Every year there’s a touch of “creative magic” in the air 🦄✨ as International Dot Day approaches, this year on Sunday, September 15th. Since my first dot 🟠 to celebrate the day back in 2014, when I had the pleasure of interviewing Terry Shay, the co-founder of Dot Day, I’ve gotten excited anticipating all the amazing, shared creativity worldwide and getting to see SO many DOTS! I’m also, as you would expect, a HUGE fan of Celebri-dots, a site where published authors, illustrators and celebrities post their dots 🥰 😎. Continue reading
A “Lighter Side Up”
Q & A with
Confident that someone wouldn’t have to be unusually perceptive, it’s not a stretch to assume you’ve gotten just a bit of a hint that I am somewhat OVER-THE-MOON, JUMPING-OUT-OF-MY-SKIN EXCITED about the Reynolds brothers visiting my blogs for a “chat” in celebration of International Dot Day 😁😍👍👏😎❣💥!!!!!!!
No “Dynamic Duo” is complete when you have one of a pair. Last week I had the pleasure of one cape-donning superhero dropping by: the amazing Paul Reynolds. This week none other than the pencil-and-brush-wielding Peter Reynolds is here. Needless to say, very much in “Lois Lane” fashion, I’ve been swept off my feet to circle the stars by their gracious presence and certainly their incredibly thoughtful, moving and inspirational responses to my questions. I’m betting you enjoyed Paul’s and are about to enjoy Peter’s too 😀 😎 (also posted on “Creativity” Cookbook) Continue reading
A “Lighter Side Up”
Q & A with
For those of you who’ve been following my blog since its launch, you may recall that at that time it had been planned to do Q&As with the Reynolds brothers, but due to life’s demands the posts had to be postponed. These are two busy guys. After all, what else would you expect from superheroes?! Well, I can tell you—they were worth the wait. When you read their sensitive, wise, affecting responses to my questions, their superpowers are crystal clear: words and actions that stem from passionate, sincere hearts. I’m SO honored to be hosting them as part of International Dot Day 2018 (just 2 weeks away, having been inspired by Peter’s book, The Dot!). This year, rather than creating my own little Dot, I think this is a MUCH better way to celebrate 🙂 ❤ Continue reading
It’s hard to believe it’s been 1 1/2 years since I first drafted this post. It was almost a year before I actually launched my blogs! Now that there’s a break between posts involving ReRead-alongs, events I’ve attended and KidLit-related occasions to acknowledge, I can finally share with you this little celebration of a truly great talent:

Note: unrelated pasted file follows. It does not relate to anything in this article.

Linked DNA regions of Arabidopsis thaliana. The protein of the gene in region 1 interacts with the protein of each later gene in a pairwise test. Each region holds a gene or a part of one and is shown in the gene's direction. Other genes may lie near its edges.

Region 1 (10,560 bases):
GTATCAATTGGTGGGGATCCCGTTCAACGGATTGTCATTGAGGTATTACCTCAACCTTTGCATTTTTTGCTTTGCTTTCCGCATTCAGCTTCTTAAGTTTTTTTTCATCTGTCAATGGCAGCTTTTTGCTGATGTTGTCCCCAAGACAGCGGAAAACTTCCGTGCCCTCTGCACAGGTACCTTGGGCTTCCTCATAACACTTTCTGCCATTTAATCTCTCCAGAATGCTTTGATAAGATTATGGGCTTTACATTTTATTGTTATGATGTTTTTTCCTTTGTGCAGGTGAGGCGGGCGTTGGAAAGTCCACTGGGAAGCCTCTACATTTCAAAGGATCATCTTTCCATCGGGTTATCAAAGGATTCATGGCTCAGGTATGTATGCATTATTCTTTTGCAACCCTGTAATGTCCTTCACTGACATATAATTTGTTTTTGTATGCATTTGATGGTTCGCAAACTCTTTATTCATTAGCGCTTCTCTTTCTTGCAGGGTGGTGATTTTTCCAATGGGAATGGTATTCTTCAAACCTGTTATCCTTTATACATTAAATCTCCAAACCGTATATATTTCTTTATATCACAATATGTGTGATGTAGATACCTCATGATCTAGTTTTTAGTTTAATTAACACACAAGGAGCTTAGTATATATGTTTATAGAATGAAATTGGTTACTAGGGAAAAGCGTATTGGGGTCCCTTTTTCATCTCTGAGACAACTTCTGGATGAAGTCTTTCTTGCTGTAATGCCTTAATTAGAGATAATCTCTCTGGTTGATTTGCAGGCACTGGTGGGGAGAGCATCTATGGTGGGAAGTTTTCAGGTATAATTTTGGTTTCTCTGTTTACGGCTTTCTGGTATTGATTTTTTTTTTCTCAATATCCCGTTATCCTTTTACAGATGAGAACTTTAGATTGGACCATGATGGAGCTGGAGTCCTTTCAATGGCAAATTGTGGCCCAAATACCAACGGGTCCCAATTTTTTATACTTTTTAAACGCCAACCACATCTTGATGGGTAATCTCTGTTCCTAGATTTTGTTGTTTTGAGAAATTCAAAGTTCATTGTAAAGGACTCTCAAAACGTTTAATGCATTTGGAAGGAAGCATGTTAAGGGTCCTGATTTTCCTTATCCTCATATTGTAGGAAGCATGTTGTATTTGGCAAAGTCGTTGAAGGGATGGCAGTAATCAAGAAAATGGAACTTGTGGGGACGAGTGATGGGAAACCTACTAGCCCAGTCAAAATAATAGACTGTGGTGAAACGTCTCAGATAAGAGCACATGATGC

In wanting to know a bit more about illustrators whose work I admire, I discovered to what extent author/illustrator Robert McCloskey’s work touched the world.
As a renowned author and illustrator, Robert McCloskey has influenced many in the field of children’s literature. Born on September 14, 1914, Robert’s childhood was spent in post-World War I America, in Hamilton, Ohio, with his parents and two younger sisters. His interests were of a creative nature, developing at an early age. Along with art, he enjoyed music, having learned to play the harmonica. He also had a penchant for inventing mechanical devices, which led his parents to encourage him to pursue a career in auto mechanics, believing art was not a viable way to earn a living. However, art won out. Continue reading
Born in England on July 9, 1713, at the age of 16, John Newbery left his home town and parents’ farm to work for a printer. So was his first step into the world of publishing. In 1737 he became co-owner of a publishing company. At that time, the books typically given to children were tedious and lesson-filled, or handed-down folktales written for adults. These were considered “tall” tales, so thought of more for children. Books such as Gulliver’s Travels and Robinson Crusoe were among them, though young children weren’t capable of reading at that level. Newbery eventually came up with the groundbreaking idea to publish books designed specifically for children by making the books fun to read. It was risky and he could’ve ultimately lost his business if the idea failed, but he was confident children would like them. He was right. Continue reading